Smokescreen: Debunking Wildfire Myths in the Age of Climate Change

Do you think more tree cutting in our forests is needed to reduce wildfires in the West? If so, you are mistaken. You might want hear more about the real dynamics behind our recent wildfires as explained by forestry scientist Chad Hanson in his recent book, Smokescreen: Debunking Wildfire Myths (May 2021). Hansen, who presented the findings in his book recently to a North County Climate Change Alliance (NCCCA) audience via Zoom, said that contrary to what many think, some of the worst wildfires of the last few years—including the devastating Camp and Caldor fires—have occurred in heavily logged areas.

“The reality is that fires can burn hotter and faster in areas where trees have been removed,” said Hanson. “Contrary to public opinion, which has been manipulated by the logging industry, denser forests are needed for healthy ecosystems and habitat. And, they tend to burn at lower intensities.”

For homeowners living on the periphery of forest lands, Hanson recommends house hardening over multiple tree removal. 

“Most houses catch fire from embers not wildfire itself,” he said. “Therefore, maintaining 100 feet of defensible space, removing low branches, and other house hardening actions is more protective than the elimination of trees in an adjacent forest.”

In spite of the rash of wildfires that have occurred over the last decade, said Hanson, most of our North American forests are experiencing a fire deficit. Forest fires—including the largest ones—can generate significant and rich wildlife habitats as long as they are not subject to post-fire logging.

“Many people assume that wildfires will be less intense when dead and decaying trees have been removed,” said Hanson. “In reality, denser forests tend to burn at a lower intensity due to the cooling effect of tree canopies and the wind break they provide. Logging and clear-cutting do not benefit homeowners who live near the wild land interface. What prevents houses from burning is establishing a 100-foot defensible space between your house and forested areas and removing the lower branches in trees within the vicinity.”

According to Hanson, logging and clear-cutting of forests also undermine the snag forest habitat that is needed for native shrubs, birds and mammals to thrive. A snag forest is characterized by trees in different stages of growth and death, in which regeneration is allowed to occur naturally. Dead wood typically contains a great deal of moisture, and is needed for dead wood homes. Black-back woodpeckers, for example, create homes for a lot of creatures by eating wood-boring beetles and creating dead wood homes.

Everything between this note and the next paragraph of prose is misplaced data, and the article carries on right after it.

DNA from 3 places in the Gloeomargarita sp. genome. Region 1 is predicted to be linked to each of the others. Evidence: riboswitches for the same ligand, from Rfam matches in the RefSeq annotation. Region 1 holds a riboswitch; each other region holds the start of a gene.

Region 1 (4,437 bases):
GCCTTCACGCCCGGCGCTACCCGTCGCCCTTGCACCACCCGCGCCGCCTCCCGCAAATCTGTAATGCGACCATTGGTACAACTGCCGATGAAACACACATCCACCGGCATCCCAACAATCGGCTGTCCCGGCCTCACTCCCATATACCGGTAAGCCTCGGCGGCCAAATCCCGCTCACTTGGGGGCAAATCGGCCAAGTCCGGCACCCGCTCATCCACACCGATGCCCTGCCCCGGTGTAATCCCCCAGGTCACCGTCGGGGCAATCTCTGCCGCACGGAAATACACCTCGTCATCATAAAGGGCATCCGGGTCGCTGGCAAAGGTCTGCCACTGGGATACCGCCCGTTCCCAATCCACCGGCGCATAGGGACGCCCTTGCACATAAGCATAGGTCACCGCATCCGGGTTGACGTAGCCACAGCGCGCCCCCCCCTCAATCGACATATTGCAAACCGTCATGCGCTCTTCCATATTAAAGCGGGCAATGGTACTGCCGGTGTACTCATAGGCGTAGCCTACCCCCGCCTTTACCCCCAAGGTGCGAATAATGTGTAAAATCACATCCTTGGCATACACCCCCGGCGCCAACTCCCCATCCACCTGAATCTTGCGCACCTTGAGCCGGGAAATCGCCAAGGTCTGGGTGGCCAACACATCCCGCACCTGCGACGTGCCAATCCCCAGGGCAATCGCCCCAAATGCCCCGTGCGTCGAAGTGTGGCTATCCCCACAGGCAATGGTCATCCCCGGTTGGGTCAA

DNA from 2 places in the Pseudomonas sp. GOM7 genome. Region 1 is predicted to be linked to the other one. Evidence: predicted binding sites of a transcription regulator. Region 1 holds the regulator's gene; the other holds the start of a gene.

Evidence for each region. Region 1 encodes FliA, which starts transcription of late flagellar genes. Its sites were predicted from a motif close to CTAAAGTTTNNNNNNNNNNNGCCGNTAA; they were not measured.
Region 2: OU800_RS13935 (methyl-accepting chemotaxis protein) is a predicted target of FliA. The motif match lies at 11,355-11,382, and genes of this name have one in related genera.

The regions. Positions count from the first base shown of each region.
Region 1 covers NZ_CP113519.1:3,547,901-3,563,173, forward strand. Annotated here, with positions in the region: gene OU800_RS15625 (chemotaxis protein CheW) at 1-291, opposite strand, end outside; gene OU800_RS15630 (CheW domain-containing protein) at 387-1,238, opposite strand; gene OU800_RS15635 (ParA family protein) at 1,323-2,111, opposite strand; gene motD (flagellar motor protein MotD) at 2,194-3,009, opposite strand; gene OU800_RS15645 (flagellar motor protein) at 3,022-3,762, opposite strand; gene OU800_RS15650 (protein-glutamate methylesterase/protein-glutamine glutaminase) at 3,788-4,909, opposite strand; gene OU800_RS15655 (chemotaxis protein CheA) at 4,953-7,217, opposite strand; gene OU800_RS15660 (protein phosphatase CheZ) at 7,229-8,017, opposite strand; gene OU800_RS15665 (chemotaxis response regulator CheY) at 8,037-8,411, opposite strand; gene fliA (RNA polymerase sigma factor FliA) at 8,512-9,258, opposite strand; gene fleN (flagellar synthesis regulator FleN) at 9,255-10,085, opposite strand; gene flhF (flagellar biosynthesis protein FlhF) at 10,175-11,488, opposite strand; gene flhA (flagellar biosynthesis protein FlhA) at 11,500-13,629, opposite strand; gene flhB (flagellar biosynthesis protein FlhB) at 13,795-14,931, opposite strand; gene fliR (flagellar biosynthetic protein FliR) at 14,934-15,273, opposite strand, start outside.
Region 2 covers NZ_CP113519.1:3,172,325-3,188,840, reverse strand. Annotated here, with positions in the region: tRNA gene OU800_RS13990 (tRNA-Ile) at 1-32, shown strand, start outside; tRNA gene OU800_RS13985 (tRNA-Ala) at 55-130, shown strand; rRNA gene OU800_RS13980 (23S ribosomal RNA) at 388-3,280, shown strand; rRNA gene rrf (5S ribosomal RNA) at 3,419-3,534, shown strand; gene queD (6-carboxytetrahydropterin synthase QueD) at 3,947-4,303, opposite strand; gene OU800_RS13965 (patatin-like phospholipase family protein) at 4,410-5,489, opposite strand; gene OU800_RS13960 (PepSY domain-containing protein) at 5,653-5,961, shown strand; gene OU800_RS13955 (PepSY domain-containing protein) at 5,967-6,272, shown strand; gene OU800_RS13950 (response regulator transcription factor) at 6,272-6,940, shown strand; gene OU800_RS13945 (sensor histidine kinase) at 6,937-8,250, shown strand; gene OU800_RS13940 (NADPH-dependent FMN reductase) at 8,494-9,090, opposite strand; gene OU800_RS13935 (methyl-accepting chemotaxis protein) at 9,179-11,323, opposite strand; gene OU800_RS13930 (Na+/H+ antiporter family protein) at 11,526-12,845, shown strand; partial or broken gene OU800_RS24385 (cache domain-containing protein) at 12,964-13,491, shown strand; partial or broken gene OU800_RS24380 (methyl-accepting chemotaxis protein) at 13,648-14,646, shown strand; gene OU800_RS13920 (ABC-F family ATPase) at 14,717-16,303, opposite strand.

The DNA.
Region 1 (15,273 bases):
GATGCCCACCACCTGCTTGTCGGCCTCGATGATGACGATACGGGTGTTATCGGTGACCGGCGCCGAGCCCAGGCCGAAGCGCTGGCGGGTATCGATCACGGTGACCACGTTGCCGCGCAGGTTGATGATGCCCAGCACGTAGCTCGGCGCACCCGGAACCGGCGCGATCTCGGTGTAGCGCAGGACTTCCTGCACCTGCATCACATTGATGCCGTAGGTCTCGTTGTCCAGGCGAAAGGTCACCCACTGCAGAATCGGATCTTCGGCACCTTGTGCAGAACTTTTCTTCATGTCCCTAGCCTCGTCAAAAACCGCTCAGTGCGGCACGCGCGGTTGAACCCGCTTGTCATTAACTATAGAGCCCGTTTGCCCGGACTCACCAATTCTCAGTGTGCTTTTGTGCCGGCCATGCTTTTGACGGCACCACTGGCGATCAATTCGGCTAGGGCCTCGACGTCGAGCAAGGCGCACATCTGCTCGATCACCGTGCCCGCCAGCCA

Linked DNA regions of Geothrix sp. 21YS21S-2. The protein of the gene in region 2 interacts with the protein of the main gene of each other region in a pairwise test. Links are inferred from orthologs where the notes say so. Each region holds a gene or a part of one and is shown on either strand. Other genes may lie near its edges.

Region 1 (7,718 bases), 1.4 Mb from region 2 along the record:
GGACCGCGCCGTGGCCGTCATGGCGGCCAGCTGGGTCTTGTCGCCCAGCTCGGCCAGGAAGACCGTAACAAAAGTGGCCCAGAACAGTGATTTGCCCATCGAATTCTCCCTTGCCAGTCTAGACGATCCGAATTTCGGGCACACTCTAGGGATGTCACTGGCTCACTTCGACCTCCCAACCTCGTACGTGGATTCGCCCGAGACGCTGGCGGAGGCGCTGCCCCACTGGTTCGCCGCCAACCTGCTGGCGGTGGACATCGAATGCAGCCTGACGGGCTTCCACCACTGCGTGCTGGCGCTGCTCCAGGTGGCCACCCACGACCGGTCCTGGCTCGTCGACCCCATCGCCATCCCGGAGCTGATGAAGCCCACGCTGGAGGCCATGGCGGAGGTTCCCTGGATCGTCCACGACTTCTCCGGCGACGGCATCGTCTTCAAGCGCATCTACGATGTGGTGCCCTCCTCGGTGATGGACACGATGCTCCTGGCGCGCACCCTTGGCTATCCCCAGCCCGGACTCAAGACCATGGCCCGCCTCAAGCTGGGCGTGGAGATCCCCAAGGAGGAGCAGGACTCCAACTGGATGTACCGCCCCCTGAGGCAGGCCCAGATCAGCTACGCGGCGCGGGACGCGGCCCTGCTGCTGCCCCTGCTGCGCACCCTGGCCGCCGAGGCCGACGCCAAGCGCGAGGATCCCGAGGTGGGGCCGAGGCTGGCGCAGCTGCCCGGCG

“Logging also results in the burning of trees, producing a high level of carbon emissions,” said Hanson. “Logging in U.S. forests emits 10 times more carbon than fire and native beetles combined.”

Unfortunately, the U.S. Forest Service—which engages in and profits from logging—is part of the problem, says Hanson. More than 200 climate scientists have informed Congress that the U.S. needs to move away logging and the manufacturing of wood products in order to reduce carbon emissions.

Sadly, the U.S. Forest Service perpetuates myths about wildfires, claiming that logging and clear-cutting of forests is needed to reduce wildfires. Instead of focusing on controlled burns and home hardening, Cal Fire management plans are focused on logging and creating fire breaks, in spite of the fact that these measures are counterproductive at best.

“The reality is that just as we need to keep fossil fuels in the ground,” said Hansen, “we need to keep carbon in our forests.”

For more information on Chad Hanson’s book and his work, visit:  To watch the video of Chad Hanson’s talk, visit the NCCCA’s YouTube Channel.